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It really intrigues me how certain words become taboos, while some other (with the same meaning, mind you) remain acceptable in our civil society.
How is it that a certain word “sh!#” is a strict No-No, while “crap” is still acceptable? How about “Damn it” v/s “Darn it”. Both are just words formed by a combination of alphabets – in the latter example above it’s just one letter replaced with another!
Then, we have euphemisms for almost everything that may not sound so good to the ears or to the sensitive parts of our brain. Some of the euphemisms are needed to reduce the shock factor associated with certain events – our heart being so prone to such. So, we have phrases like “Passed away” or “is no more” instead of a crisp and straight “died”. So far so good, but then we take it a little too far with the literary exhibitionism of being good. If you’re good at heart you would use the right language as they say.
Well, obviously it is for the need for us to be accepted in the circles that we want to belong to. Broader the circle, more generally accepted the behavior needs to be. If you want to be popular with everyone in the world, better be clean as white (and that also explains why every popular celebrity has as many hate sites as fan sites – What one may like others may hate). And the so-called-right language and good mannerisms make for a good facade. So, that explains why Euphemisms exist.
However, this turns upside down when one goes to a bar with a set of friends (smaller and specific circle). The behavior that is the minimum acceptable behavior outside the bar (that circle) can easily make you a laughing stock! The need for acceptability forces you to be something else. White is suddenly Grey, people doubt who you really are if you’re actually behaving (and may be you are!) all white!!
Okay, after that slight digression, I come back to the taboos. The taboos differ from place to place, age to age, gender to gender, and so on. We don’t have a reason to believe that sex was a taboo in ancient times, then it became a big one, and now it’s somersaulting into gaining a widespread & general acceptability as well – not everywhere but still in general. Certain things have always been sinful though – infidelity and theft, for instance.
But, not every taboo is equivalent to a sin and that’s where I get intrigued. It’s just the words and their usage that really intrigues me. We hear those “beeps” on TV and see these “wild” characters like #$% in print so often for things as mundane as someone talking about need to take a natural call. That’s so natural, why does it become a taboo? And again, why is it that “taking pi$$” is not acceptable while “answering a natural call is”?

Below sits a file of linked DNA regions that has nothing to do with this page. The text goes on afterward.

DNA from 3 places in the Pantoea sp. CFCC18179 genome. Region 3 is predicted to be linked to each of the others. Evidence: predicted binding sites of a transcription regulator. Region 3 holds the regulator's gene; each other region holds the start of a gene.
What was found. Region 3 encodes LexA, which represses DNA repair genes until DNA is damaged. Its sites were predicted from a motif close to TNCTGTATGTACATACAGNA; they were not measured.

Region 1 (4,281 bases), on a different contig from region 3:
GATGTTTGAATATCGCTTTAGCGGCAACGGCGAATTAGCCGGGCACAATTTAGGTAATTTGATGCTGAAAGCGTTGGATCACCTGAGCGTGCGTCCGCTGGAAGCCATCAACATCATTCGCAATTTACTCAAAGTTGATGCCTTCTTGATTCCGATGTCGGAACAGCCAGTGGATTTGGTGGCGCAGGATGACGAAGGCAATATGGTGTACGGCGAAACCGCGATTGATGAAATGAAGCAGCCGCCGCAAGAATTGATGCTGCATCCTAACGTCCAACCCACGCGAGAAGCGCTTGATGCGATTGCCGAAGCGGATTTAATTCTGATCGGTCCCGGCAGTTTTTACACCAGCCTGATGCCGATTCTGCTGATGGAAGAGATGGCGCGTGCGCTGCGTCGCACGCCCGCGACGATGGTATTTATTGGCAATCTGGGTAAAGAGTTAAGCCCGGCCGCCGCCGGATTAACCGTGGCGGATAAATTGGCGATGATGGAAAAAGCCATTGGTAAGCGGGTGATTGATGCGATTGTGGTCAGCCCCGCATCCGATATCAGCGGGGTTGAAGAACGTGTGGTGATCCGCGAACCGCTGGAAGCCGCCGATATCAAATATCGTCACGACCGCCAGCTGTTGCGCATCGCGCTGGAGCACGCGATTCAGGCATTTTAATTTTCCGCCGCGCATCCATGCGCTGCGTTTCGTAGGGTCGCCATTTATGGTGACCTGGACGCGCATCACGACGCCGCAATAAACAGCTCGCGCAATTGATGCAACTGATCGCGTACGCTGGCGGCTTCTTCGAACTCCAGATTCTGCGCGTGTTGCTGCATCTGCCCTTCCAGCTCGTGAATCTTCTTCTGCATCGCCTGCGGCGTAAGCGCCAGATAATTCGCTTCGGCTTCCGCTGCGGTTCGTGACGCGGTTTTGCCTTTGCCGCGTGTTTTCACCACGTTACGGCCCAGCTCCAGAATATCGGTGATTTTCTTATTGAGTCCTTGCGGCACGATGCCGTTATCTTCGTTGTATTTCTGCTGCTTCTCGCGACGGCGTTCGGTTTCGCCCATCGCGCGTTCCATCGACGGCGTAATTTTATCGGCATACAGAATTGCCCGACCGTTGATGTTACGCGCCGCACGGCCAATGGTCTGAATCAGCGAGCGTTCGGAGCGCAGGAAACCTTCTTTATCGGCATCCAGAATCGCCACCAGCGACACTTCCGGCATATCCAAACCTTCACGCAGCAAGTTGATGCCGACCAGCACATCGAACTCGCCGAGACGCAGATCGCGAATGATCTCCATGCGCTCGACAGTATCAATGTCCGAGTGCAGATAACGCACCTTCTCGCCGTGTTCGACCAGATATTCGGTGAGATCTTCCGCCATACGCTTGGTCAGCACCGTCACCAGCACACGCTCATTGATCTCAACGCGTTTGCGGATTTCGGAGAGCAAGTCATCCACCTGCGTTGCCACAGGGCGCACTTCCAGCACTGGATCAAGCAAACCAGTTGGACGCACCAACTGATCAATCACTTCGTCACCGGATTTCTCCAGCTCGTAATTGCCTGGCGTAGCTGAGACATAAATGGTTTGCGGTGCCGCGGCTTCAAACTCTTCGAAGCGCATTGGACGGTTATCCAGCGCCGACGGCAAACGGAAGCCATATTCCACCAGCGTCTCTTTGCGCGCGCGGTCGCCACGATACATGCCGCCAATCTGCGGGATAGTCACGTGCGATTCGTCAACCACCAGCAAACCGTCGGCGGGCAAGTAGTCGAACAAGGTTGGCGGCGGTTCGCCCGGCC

#1 by Ketan on April 11, 2010 - 2:19 pm
Thanks for bringing me to this post!
Well, to begin with I cannot help but mention, the current post deals with those euphemisms where the basic meaning of what we want to convey does not nor is there any loss of information.
I will try to deal with the individual taboos you have mentioned. Am not justifying their being considered taboos, but just speculating their genesis.
1. Piss v/s nature’s call. Maybe this’ something to do with our avoiding direct references to the act of urinating or defecating. This in turn is because of public shaming during childhood as part of toilet training. Urinating & defecating are thus made more & more private affairs. Children grow up seeing adults in varying degrees of nudity, except for genitals & breasts in case of females. Act of sex is intimately associated with the same body parts that thus remain covered. This could be one of the reasons surrounding taboo status of sex. Will return to other possibilities later.
In that sense “nature’s call” seems to take our attention away from the actual act of pissing. Plus, I suspect few males feel saying so will make them look creative or humorous! 😉
2. death v/s “no more”. The word ‘dying’ signifies a process, which is intrinsically considered to be undesirable or painful. Whereas saying “no more” signifies the current state of nonexistence. It would come as less jolting to the relatives of deceased.
3. Sex. Extremely complex to speculate why it is a taboo!
a. Increased productivity in society.
b. Religious heads in society would want to make people feel guilty. Simplest thing to do was to make most pleasurable act a taboo!
c. Making it a taboo ensured greater fidelity. Imagine something that is not a taboo, why would people indulge in it only as a pair? But why fidelity should be a virtue is difficult to answer. Probably, helped maintain family structure & better nurture for children by making the male partner responsible to the family.
d. Prevented incest.
e. By making it a taboo, people would engage in it, only in private places, & others won’t get turned on – again would lead to greater efficiency in society.
f. The act of sex requires a certain kind of loss of control as well as composure. In general, such states make people feel vulnerable.
As to other issues like behavior in bar you only have answered them.
Some synonyms must have become socioeconomic class markers.
#2 by Ashish Bhagwat on April 11, 2010 - 2:57 pm
I tend to agree with the literal and societal reasoning brought forward by you. However, the intriguing part here is not to understand why certain “Acts” and “references” ended up as Taboos. There are multitude of such reasons.
The intrigue originates from the PoV that these are just words formed by few letters. So, why do “sh!|” and “crap” not have the same connotation? What about Damn v/s Darn. In subtitles you would see one replaced with another with no change of meaning or substance….